At about 17th Avenue and Grant Street in the Tolleston neighborhood of Gary, Indiana lies a forgotten cemetery. Numerous trees and flowering shrubs obscure the few remaining headstones inscribed in German, English and an occasional Cyrillic script. This is Waldheim Cemetery, sometimes called Tolleston Cemetery after the town– and now neighborhood– where it is located. I’ve passed this place my whole life, but never paid it any mind until I began exploring the town that was here before the Steel City came into existence.
Though the first historical fiction manuscript I wrote took place in Tolleston between 1876 and 1883, my protagonist actually arrives in the area in 1860. I needed evidence people lived here during that time. The cemetery made for easy verification. I’d used this location in a scene where my female protagonist, the sole black person in Tolleston, buries the widow who freed her from slavery. In reality, many Tolleston pioneers are buried there. Unfortunately, most of the headstones have either been destroyed or the inscriptions eroded away. During my visits there, I was able to locate headstones with death dates as early as 1896 and as late as the 1950s.
In the mid-1800s, town founder George Tolle platted the area and set this land aside
for a cemetery. St. John’s Evangelical Lutheran Church on 10th Avenue and Taft Street maintained Waldheim’s burial records. My brief stint as office secretary for the historic congregation (my family had worshipped there since the late 1950s), gave me access to the ancient register of over one hundred years of baptisms, confirmations and funerals, including the scores buried at Waldheim. Without those records, it’s difficult to believe that more than a handful are buried there. Half of the cemetery (left), about the size of a city block, appears more serene park than consecrated burial grounds.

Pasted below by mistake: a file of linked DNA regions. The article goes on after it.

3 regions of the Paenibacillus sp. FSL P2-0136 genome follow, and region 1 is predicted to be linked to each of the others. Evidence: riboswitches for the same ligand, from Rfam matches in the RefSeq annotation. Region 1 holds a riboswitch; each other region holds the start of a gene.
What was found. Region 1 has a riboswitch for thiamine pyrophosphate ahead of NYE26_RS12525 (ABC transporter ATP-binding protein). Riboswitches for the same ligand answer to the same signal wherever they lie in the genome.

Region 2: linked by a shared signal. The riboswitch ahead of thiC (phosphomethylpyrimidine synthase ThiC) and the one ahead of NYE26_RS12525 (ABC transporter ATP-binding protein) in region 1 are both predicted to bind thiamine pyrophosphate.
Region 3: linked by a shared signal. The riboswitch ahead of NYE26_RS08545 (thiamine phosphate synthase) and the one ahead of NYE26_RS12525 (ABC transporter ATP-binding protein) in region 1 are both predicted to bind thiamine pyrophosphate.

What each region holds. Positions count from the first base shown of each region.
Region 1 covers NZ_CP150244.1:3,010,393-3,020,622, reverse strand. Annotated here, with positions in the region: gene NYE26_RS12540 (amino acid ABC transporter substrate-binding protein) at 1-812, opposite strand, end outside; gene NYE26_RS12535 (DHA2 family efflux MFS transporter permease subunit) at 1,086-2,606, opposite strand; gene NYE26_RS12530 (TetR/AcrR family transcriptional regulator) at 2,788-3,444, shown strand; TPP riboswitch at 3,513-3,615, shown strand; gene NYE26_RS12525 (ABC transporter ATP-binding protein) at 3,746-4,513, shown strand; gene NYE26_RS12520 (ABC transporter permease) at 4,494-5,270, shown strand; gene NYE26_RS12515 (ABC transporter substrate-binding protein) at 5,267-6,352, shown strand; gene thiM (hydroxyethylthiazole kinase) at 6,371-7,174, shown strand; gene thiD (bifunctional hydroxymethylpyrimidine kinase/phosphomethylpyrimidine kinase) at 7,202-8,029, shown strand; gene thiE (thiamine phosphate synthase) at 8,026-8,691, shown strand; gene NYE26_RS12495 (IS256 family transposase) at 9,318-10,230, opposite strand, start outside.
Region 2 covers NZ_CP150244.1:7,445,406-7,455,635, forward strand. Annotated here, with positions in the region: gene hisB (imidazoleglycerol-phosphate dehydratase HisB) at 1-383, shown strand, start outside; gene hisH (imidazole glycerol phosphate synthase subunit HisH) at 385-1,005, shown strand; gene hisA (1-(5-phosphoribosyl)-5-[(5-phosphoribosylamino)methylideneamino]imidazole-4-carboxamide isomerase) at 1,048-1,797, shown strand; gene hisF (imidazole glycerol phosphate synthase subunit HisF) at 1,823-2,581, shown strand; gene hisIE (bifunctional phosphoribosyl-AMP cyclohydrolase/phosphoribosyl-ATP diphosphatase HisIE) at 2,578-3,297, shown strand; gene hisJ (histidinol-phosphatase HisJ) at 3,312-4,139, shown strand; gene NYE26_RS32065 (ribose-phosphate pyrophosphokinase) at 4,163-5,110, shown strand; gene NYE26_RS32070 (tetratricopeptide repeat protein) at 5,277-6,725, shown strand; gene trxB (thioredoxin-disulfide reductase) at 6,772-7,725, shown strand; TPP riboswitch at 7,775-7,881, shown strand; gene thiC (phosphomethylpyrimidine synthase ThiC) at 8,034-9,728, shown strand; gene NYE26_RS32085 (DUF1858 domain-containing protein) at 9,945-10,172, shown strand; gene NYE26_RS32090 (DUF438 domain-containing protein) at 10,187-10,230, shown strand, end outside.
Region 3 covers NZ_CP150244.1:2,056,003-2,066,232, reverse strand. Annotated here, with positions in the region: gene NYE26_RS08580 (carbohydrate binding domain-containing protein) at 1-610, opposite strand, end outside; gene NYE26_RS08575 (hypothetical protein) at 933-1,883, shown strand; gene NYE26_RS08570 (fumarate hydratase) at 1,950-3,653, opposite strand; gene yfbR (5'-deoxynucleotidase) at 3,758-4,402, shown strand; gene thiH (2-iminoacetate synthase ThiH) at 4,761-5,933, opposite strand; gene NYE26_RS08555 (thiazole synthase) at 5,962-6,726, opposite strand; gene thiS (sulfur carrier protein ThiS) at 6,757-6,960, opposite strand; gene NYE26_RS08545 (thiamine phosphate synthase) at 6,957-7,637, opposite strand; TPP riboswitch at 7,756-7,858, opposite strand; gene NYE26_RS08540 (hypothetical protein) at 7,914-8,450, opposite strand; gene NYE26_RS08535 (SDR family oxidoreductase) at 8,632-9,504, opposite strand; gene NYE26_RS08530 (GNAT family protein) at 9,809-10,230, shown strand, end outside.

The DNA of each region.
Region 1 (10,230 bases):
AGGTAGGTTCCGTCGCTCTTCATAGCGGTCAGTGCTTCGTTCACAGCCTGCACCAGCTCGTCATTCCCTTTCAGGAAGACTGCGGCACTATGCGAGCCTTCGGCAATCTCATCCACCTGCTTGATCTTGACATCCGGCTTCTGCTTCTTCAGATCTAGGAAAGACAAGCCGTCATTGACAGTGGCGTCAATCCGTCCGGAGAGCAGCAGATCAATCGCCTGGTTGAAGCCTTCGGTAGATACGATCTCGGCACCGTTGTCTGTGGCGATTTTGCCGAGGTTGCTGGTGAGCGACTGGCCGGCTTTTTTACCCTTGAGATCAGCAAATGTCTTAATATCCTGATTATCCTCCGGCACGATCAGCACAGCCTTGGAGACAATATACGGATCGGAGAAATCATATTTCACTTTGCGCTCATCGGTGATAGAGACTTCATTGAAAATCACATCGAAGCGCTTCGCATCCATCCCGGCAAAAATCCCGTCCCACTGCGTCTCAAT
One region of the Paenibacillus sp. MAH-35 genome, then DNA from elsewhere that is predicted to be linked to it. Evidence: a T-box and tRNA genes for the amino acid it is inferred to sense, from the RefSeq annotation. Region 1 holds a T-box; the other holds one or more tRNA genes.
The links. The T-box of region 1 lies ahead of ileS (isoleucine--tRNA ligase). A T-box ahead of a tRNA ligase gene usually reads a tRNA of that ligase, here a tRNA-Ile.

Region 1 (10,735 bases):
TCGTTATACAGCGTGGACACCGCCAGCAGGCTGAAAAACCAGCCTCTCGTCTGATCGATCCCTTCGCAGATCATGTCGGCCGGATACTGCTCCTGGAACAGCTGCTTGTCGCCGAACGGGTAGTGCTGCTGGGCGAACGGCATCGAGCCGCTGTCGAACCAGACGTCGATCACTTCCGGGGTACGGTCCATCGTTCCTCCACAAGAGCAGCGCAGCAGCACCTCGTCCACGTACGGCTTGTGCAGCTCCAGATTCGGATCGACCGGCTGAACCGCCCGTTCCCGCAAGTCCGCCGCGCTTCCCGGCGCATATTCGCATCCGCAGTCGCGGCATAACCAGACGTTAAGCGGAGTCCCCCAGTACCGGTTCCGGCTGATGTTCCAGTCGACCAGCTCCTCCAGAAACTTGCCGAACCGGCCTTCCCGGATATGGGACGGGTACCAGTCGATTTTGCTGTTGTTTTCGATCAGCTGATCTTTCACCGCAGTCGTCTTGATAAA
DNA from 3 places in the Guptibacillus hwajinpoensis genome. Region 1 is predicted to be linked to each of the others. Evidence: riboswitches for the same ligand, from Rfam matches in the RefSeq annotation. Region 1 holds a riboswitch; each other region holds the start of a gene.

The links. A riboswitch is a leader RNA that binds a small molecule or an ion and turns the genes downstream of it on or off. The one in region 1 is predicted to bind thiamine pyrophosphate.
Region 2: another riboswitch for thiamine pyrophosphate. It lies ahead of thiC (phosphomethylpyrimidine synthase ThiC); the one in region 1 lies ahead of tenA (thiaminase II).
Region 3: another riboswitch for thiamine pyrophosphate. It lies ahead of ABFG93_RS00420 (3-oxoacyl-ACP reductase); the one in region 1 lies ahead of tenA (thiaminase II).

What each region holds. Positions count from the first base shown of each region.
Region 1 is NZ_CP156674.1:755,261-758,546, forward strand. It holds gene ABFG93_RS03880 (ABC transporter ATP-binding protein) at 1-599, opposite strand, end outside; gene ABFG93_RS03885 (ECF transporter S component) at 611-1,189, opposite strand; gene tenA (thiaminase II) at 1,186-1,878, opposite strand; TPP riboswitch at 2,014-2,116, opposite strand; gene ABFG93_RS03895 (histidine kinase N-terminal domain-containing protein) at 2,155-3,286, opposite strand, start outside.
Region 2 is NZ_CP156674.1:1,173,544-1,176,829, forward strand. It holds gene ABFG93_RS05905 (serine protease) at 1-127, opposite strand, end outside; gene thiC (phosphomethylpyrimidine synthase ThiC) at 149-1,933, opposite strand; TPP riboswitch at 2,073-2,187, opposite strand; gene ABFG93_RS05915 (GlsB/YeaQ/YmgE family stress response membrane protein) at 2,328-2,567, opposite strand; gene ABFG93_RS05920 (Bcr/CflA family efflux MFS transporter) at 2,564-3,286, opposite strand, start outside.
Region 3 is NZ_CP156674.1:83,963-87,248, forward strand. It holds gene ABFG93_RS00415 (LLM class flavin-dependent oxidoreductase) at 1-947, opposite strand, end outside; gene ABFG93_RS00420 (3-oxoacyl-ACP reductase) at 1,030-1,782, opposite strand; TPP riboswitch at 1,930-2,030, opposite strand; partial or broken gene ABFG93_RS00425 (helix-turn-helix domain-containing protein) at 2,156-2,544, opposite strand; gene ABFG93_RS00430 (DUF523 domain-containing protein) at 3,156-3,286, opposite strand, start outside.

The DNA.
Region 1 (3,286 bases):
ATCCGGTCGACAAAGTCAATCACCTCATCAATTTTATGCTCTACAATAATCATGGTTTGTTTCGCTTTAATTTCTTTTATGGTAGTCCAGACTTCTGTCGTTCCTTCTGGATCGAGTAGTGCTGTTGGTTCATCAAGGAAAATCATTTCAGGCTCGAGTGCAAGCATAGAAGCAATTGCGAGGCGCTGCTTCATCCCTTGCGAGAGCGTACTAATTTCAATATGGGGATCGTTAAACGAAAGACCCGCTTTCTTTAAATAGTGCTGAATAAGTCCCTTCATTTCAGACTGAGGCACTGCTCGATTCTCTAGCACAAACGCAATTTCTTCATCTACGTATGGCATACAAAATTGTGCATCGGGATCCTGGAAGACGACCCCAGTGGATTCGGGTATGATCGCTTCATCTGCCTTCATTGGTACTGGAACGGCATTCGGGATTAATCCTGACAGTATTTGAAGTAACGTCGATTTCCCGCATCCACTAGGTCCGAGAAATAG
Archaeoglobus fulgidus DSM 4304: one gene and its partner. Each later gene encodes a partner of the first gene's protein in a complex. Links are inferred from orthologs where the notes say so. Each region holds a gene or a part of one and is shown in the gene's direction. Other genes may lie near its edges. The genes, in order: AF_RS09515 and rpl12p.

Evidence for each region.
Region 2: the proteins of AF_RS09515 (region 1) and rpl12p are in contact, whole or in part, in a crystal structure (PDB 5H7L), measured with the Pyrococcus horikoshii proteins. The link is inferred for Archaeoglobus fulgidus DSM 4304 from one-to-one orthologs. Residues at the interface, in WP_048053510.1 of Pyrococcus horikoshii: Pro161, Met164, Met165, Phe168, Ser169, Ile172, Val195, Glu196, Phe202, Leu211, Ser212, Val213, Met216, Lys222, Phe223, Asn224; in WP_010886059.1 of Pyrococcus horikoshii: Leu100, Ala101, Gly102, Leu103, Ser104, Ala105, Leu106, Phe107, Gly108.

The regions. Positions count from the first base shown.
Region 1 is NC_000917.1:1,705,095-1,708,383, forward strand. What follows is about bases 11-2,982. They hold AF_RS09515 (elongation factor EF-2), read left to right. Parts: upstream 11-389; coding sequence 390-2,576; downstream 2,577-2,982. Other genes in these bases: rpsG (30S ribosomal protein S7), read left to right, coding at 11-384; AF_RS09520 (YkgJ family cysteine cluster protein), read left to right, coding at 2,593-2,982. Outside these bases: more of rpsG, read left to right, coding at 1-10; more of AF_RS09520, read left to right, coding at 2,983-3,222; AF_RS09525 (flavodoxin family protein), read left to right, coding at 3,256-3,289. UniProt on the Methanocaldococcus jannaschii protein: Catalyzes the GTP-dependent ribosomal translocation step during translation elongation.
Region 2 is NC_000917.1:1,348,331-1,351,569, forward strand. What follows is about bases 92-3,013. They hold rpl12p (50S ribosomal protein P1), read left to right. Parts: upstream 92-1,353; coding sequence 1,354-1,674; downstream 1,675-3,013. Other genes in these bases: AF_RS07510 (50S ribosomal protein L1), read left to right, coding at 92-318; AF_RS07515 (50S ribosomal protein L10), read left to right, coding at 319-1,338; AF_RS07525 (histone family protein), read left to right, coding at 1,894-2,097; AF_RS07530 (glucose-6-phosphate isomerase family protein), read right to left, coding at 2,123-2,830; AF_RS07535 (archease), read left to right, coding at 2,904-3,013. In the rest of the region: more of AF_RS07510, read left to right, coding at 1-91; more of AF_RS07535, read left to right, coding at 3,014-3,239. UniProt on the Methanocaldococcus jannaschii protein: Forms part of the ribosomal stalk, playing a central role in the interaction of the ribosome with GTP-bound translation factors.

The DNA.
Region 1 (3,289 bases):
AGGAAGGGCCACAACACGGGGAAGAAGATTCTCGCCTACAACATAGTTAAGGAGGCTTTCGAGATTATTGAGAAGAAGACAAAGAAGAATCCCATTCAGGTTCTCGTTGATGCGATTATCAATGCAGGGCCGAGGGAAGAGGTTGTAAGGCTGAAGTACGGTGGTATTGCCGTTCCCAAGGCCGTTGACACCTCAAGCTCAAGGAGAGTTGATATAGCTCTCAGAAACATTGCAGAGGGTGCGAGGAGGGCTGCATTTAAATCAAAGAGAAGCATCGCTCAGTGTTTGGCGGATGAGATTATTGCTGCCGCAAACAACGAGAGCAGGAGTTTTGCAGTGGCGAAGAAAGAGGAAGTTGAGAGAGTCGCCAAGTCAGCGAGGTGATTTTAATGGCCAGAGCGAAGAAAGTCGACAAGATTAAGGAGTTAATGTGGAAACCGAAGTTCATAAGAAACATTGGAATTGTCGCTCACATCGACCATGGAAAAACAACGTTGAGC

There are some names still visible that I recognized in my research and used in my story. For example, the headstone pictured below may belong to the owners of a
Tolleston dry goods store that was located near 9th Avenue. I used that in my manuscript as the place where the aforementioned protagonist, working as a poacher on the run from Tolleston Gun Club game wardens, sold her haul. There are actually several headstones and family plots with the name Scheuneman scattered throughout the cemetery.
Those of you familiar with Gary history might recognize the name Gibson (below). Maria Gibson, along with her husband, was the owner of the Gibson Inn, a stagecoach stopover for pioneers traveling between Detroit and Chicago.
The Gibson Inn was located at what is now 14th Avenue and Madison Street where Froebel School once stood.
Today, the cemetery is flanked by a tiny strip mall, a private residence, a church and a Kingdom Hall. It is maintained by the Calumet Township. The headstones that haven’t fallen over are visible from the street. Several demarcations of family plots like the Scheuneman’s still survive. I wonder how many Garyites like me have passed this place without giving it a second thought.
Check out my Pinterest page to see more of the cemetery and headstones with visible names. Maybe some of you former Garyites might recognize some of them.